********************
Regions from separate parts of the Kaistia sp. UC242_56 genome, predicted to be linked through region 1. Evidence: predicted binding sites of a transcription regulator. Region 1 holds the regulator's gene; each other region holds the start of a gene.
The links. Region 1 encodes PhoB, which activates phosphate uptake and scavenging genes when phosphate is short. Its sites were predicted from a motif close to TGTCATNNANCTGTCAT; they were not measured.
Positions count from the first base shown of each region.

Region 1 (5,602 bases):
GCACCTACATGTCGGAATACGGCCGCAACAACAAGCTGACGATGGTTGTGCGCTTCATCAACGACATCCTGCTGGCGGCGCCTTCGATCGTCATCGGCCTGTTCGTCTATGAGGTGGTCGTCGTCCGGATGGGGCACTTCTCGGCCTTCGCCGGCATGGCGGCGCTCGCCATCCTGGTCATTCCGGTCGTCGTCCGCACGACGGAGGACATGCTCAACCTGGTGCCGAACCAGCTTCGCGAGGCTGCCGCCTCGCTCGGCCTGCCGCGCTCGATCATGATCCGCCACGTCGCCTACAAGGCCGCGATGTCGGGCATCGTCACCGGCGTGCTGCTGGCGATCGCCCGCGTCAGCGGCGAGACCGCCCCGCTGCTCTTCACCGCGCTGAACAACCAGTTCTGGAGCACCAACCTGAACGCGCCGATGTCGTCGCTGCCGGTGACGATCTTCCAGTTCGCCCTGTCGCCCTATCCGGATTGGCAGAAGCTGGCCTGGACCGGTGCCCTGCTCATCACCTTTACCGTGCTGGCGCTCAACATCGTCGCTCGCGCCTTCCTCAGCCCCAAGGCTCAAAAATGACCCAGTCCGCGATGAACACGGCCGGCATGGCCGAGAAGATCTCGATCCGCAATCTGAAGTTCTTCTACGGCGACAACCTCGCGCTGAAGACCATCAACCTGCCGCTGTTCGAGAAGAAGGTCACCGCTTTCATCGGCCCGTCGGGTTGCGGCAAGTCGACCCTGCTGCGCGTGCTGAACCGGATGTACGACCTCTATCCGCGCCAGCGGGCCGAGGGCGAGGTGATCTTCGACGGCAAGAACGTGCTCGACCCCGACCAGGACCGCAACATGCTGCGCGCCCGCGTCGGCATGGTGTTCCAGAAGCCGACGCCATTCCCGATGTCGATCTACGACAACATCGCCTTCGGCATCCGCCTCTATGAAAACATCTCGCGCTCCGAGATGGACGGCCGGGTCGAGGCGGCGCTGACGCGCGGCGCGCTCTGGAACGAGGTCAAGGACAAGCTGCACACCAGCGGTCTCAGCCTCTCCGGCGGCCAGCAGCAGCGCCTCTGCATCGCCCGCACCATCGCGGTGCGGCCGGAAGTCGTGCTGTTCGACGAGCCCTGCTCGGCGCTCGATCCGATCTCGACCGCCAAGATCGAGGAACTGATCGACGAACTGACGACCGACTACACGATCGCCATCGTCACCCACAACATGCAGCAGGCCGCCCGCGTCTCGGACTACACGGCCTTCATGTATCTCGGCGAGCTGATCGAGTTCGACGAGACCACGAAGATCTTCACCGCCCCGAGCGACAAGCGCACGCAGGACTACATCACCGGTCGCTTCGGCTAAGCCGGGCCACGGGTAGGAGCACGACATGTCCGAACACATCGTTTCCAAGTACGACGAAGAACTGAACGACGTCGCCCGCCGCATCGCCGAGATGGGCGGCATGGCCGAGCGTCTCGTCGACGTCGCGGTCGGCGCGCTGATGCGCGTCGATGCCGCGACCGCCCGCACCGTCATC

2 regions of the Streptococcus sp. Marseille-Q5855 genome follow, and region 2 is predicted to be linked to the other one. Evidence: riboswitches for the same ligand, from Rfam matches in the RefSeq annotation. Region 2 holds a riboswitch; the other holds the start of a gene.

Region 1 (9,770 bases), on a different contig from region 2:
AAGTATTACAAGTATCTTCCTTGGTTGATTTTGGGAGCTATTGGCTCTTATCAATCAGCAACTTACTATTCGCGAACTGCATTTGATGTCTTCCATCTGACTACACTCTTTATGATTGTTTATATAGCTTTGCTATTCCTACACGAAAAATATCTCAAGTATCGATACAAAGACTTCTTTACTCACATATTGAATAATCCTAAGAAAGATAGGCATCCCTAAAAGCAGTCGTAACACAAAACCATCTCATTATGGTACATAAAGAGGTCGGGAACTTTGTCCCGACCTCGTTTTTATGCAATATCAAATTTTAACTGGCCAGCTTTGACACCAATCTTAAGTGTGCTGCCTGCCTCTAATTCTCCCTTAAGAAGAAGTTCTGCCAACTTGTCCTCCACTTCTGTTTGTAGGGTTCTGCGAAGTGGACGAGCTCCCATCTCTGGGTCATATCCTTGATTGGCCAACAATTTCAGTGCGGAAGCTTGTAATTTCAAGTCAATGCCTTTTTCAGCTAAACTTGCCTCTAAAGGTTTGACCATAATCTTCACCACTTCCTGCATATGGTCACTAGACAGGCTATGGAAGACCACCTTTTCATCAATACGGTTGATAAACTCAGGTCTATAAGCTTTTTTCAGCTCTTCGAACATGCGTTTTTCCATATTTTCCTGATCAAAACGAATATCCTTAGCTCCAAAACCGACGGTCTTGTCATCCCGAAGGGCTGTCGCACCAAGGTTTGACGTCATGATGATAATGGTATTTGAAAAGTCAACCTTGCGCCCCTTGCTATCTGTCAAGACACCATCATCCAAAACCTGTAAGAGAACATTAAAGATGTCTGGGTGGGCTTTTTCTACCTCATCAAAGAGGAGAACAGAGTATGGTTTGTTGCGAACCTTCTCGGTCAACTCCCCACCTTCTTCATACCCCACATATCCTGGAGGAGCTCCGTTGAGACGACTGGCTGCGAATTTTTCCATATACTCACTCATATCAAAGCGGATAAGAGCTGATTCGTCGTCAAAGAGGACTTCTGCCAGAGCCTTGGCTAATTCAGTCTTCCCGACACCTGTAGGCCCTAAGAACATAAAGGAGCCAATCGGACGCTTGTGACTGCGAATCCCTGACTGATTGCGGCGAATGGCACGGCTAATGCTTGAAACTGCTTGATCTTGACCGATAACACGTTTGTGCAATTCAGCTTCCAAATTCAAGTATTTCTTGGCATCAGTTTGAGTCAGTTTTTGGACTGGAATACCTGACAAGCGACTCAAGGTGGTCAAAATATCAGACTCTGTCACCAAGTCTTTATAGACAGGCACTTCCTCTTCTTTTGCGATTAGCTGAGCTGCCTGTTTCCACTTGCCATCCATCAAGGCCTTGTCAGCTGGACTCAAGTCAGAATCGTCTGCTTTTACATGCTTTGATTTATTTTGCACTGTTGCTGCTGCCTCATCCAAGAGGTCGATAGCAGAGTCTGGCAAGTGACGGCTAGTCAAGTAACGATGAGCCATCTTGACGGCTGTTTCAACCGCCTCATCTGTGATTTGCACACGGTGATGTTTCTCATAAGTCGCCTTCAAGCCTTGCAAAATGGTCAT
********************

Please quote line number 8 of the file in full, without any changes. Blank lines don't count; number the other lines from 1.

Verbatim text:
AAGTATTACAAGTATCTTCCTTGGTTGATTTTGGGAGCTATTGGCTCTTATCAATCAGCAACTTACTATTCGCGAACTGCATTTGATGTCTTCCATCTGACTACACTCTTTATGATTGTTTATATAGCTTTGCTATTCCTACACGAAAAATATCTCAAGTATCGATACAAAGACTTCTTTACTCACATATTGAATAATCCTAAGAAAGATAGGCATCCCTAAAAGCAGTCGTAACACAAAACCATCTCATTATGGTACATAAAGAGGTCGGGAACTTTGTCCCGACCTCGTTTTTATGCAATATCAAATTTTAACTGGCCAGCTTTGACACCAATCTTAAGTGTGCTGCCTGCCTCTAATTCTCCCTTAAGAAGAAGTTCTGCCAACTTGTCCTCCACTTCTGTTTGTAGGGTTCTGCGAAGTGGACGAGCTCCCATCTCTGGGTCATATCCTTGATTGGCCAACAATTTCAGTGCGGAAGCTTGTAATTTCAAGTCAATGCCTTTTTCAGCTAAACTTGCCTCTAAAGGTTTGACCATAATCTTCACCACTTCCTGCATATGGTCACTAGACAGGCTATGGAAGACCACCTTTTCATCAATACGGTTGATAAACTCAGGTCTATAAGCTTTTTTCAGCTCTTCGAACATGCGTTTTTCCATATTTTCCTGATCAAAACGAATATCCTTAGCTCCAAAACCGACGGTCTTGTCATCCCGAAGGGCTGTCGCACCAAGGTTTGACGTCATGATGATAATGGTATTTGAAAAGTCAACCTTGCGCCCCTTGCTATCTGTCAAGACACCATCATCCAAAACCTGTAAGAGAACATTAAAGATGTCTGGGTGGGCTTTTTCTACCTCATCAAAGAGGAGAACAGAGTATGGTTTGTTGCGAACCTTCTCGGTCAACTCCCCACCTTCTTCATACCCCACATATCCTGGAGGAGCTCCGTTGAGACGACTGGCTGCGAATTTTTCCATATACTCACTCATATCAAAGCGGATAAGAGCTGATTCGTCGTCAAAGAGGACTTCTGCCAGAGCCTTGGCTAATTCAGTCTTCCCGACACCTGTAGGCCCTAAGAACATAAAGGAGCCAATCGGACGCTTGTGACTGCGAATCCCTGACTGATTGCGGCGAATGGCACGGCTAATGCTTGAAACTGCTTGATCTTGACCGATAACACGTTTGTGCAATTCAGCTTCCAAATTCAAGTATTTCTTGGCATCAGTTTGAGTCAGTTTTTGGACTGGAATACCTGACAAGCGACTCAAGGTGGTCAAAATATCAGACTCTGTCACCAAGTCTTTATAGACAGGCACTTCCTCTTCTTTTGCGATTAGCTGAGCTGCCTGTTTCCACTTGCCATCCATCAAGGCCTTGTCAGCTGGACTCAAGTCAGAATCGTCTGCTTTTACATGCTTTGATTTATTTTGCACTGTTGCTGCTGCCTCATCCAAGAGGTCGATAGCAGAGTCTGGCAAGTGACGGCTAGTCAAGTAACGATGAGCCATCTTGACGGCTGTTTCAACCGCCTCATCTGTGATTTGCACACGGTGATGTTTCTCATAAGTCGCCTTCAAGCCTTGCAAAATGGTCAT